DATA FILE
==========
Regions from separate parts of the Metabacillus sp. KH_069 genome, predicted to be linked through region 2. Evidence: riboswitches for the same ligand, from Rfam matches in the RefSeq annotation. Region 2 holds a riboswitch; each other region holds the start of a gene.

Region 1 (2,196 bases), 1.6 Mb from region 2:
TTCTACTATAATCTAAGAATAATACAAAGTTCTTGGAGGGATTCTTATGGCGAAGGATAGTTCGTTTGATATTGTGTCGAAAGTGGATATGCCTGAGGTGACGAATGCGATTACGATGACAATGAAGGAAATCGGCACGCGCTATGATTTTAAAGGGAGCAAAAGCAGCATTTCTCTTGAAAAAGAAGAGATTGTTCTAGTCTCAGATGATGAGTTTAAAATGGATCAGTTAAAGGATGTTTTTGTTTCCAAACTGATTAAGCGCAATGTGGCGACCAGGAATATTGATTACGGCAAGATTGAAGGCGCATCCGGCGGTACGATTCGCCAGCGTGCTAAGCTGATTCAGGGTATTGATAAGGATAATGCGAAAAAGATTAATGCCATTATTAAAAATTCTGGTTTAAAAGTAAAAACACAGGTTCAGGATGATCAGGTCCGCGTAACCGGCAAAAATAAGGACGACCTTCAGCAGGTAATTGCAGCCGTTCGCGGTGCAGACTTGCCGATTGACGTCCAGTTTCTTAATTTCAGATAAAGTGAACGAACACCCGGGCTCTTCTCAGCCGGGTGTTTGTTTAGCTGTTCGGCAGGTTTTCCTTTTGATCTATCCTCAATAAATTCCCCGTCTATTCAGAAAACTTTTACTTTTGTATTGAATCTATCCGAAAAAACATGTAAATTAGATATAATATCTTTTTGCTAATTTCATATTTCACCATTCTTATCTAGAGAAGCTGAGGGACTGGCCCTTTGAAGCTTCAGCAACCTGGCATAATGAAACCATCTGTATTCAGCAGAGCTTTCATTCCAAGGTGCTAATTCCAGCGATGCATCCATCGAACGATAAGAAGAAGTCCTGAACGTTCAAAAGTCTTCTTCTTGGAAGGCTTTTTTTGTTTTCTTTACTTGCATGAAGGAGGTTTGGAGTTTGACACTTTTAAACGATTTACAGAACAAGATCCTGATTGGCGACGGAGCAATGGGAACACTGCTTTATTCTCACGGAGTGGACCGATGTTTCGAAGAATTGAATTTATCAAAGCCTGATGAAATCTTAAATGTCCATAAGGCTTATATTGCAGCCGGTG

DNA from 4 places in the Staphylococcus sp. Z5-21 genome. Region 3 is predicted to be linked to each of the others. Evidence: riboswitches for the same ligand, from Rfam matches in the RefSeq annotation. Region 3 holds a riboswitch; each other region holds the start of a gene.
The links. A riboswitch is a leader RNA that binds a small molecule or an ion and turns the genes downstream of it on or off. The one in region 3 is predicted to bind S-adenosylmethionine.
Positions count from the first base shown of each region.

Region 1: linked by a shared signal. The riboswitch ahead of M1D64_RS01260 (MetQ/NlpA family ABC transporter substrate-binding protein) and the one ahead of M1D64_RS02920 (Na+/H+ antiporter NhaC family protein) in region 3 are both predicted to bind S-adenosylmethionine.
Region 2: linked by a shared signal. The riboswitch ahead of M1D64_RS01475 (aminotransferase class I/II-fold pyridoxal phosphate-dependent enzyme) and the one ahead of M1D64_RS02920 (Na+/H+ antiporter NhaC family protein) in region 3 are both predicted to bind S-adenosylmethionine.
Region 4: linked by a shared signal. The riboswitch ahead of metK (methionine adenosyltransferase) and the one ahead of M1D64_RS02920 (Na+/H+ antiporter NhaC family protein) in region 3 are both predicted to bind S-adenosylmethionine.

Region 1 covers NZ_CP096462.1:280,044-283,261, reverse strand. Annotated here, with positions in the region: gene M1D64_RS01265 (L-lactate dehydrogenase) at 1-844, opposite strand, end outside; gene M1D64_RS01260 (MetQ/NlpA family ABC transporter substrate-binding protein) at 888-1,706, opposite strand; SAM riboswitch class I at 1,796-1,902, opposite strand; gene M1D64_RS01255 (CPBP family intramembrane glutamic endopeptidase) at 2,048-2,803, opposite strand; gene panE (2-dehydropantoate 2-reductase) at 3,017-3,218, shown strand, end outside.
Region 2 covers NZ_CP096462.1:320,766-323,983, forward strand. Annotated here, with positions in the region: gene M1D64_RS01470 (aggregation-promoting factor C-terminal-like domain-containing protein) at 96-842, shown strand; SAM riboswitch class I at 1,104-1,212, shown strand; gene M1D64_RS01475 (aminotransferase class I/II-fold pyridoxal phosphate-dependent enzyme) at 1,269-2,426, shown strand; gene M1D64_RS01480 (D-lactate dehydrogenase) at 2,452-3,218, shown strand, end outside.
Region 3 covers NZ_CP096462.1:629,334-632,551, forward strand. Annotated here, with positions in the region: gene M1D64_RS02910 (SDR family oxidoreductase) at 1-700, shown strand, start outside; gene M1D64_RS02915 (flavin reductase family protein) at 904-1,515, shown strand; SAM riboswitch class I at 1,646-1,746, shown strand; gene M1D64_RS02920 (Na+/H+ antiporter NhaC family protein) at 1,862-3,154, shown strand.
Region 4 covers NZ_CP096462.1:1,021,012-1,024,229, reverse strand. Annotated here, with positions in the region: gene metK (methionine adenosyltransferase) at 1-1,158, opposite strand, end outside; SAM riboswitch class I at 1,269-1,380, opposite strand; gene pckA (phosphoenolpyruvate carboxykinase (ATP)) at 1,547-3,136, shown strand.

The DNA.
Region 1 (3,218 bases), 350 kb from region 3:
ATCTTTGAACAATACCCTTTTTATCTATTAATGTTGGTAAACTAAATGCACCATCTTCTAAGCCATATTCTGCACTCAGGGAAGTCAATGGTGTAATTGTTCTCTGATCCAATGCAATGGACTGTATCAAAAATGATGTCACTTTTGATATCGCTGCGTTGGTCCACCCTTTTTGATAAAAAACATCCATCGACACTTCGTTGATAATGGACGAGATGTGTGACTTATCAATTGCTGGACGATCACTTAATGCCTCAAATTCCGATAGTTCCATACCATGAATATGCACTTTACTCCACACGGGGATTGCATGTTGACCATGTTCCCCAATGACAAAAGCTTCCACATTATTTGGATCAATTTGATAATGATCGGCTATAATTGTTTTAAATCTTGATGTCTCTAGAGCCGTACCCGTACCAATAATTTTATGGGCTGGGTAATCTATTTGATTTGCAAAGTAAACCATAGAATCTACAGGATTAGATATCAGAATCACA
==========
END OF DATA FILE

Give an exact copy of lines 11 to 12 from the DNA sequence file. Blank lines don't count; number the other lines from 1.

Region 2 covers NZ_CP096462.1:320,766-323,983, forward strand. Annotated here, with positions in the region: gene M1D64_RS01470 (aggregation-promoting factor C-terminal-like domain-containing protein) at 96-842, shown strand; SAM riboswitch class I at 1,104-1,212, shown strand; gene M1D64_RS01475 (aminotransferase class I/II-fold pyridoxal phosphate-dependent enzyme) at 1,269-2,426, shown strand; gene M1D64_RS01480 (D-lactate dehydrogenase) at 2,452-3,218, shown strand, end outside.
Region 3 covers NZ_CP096462.1:629,334-632,551, forward strand. Annotated here, with positions in the region: gene M1D64_RS02910 (SDR family oxidoreductase) at 1-700, shown strand, start outside; gene M1D64_RS02915 (flavin reductase family protein) at 904-1,515, shown strand; SAM riboswitch class I at 1,646-1,746, shown strand; gene M1D64_RS02920 (Na+/H+ antiporter NhaC family protein) at 1,862-3,154, shown strand.